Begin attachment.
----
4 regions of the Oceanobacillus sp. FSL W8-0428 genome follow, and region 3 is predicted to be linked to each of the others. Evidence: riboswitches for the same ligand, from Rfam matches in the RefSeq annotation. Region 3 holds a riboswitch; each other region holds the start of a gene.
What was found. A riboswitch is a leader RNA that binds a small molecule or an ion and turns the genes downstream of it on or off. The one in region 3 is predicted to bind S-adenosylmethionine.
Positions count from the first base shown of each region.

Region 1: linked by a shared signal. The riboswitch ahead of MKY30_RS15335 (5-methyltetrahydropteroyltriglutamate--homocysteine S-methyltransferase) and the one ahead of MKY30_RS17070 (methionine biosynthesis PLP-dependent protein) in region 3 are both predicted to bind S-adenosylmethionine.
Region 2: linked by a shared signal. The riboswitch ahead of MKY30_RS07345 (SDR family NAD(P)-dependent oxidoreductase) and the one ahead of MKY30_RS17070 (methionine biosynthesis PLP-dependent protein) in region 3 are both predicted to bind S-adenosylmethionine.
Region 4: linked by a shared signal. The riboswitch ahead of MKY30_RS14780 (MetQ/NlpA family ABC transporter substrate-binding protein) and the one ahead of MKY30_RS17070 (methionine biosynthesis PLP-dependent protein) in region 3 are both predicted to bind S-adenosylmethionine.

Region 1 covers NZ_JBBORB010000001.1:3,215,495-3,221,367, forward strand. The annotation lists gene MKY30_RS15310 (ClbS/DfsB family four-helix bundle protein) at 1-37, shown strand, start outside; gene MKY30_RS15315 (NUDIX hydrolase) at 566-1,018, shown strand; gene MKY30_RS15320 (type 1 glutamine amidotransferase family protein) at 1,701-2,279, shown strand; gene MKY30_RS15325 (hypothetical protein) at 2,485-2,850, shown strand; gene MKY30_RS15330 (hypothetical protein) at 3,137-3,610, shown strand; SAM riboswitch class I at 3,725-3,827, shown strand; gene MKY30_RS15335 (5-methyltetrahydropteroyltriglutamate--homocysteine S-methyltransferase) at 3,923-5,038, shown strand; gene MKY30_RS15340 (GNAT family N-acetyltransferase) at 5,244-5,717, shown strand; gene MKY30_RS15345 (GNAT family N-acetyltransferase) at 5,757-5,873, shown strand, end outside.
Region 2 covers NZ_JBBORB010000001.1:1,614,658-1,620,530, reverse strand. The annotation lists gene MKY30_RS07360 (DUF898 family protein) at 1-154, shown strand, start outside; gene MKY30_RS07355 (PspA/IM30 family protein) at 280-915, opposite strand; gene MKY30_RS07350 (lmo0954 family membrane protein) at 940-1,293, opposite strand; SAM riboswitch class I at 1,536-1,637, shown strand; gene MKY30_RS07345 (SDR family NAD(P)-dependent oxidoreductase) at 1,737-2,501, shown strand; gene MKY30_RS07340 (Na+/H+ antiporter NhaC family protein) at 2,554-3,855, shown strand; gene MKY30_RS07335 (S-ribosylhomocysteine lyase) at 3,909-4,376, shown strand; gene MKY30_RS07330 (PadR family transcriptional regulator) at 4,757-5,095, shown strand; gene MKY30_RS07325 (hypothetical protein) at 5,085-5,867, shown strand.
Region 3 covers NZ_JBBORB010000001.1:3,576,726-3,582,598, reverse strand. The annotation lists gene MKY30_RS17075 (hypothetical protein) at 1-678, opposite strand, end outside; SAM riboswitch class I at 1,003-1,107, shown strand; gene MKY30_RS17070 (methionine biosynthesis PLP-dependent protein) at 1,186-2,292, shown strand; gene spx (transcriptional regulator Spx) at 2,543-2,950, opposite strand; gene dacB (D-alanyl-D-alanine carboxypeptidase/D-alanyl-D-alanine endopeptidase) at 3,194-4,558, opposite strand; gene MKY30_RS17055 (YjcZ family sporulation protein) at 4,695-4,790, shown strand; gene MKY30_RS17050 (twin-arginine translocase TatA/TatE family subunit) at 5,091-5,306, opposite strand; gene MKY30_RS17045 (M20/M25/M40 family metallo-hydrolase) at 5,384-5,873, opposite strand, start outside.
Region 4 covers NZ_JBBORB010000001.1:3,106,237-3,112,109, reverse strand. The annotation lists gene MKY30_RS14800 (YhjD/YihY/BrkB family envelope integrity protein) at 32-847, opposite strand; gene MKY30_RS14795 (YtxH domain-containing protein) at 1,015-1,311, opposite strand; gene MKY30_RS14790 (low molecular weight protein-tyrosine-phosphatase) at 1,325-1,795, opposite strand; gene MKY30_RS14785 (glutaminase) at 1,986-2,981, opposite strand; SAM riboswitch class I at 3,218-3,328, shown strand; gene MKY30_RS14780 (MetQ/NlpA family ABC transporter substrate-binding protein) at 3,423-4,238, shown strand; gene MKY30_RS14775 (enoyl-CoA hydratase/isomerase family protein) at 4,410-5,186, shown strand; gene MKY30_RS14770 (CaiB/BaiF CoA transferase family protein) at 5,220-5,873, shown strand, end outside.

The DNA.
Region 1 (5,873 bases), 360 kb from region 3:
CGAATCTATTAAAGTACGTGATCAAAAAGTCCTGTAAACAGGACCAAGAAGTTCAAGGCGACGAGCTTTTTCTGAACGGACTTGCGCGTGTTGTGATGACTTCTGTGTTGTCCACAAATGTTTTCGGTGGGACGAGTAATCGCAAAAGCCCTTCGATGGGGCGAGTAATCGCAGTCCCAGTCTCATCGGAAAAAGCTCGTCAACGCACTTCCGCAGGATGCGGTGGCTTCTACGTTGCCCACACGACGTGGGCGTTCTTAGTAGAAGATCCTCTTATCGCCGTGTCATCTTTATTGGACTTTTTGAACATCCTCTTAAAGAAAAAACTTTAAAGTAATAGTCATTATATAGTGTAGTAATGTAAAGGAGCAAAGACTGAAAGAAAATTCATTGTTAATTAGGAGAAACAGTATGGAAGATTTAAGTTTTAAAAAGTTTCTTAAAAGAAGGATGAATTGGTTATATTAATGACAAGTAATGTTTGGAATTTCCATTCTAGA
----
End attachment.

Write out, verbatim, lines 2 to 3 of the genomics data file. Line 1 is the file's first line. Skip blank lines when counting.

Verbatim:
What was found. A riboswitch is a leader RNA that binds a small molecule or an ion and turns the genes downstream of it on or off. The one in region 3 is predicted to bind S-adenosylmethionine.
Positions count from the first base shown of each region.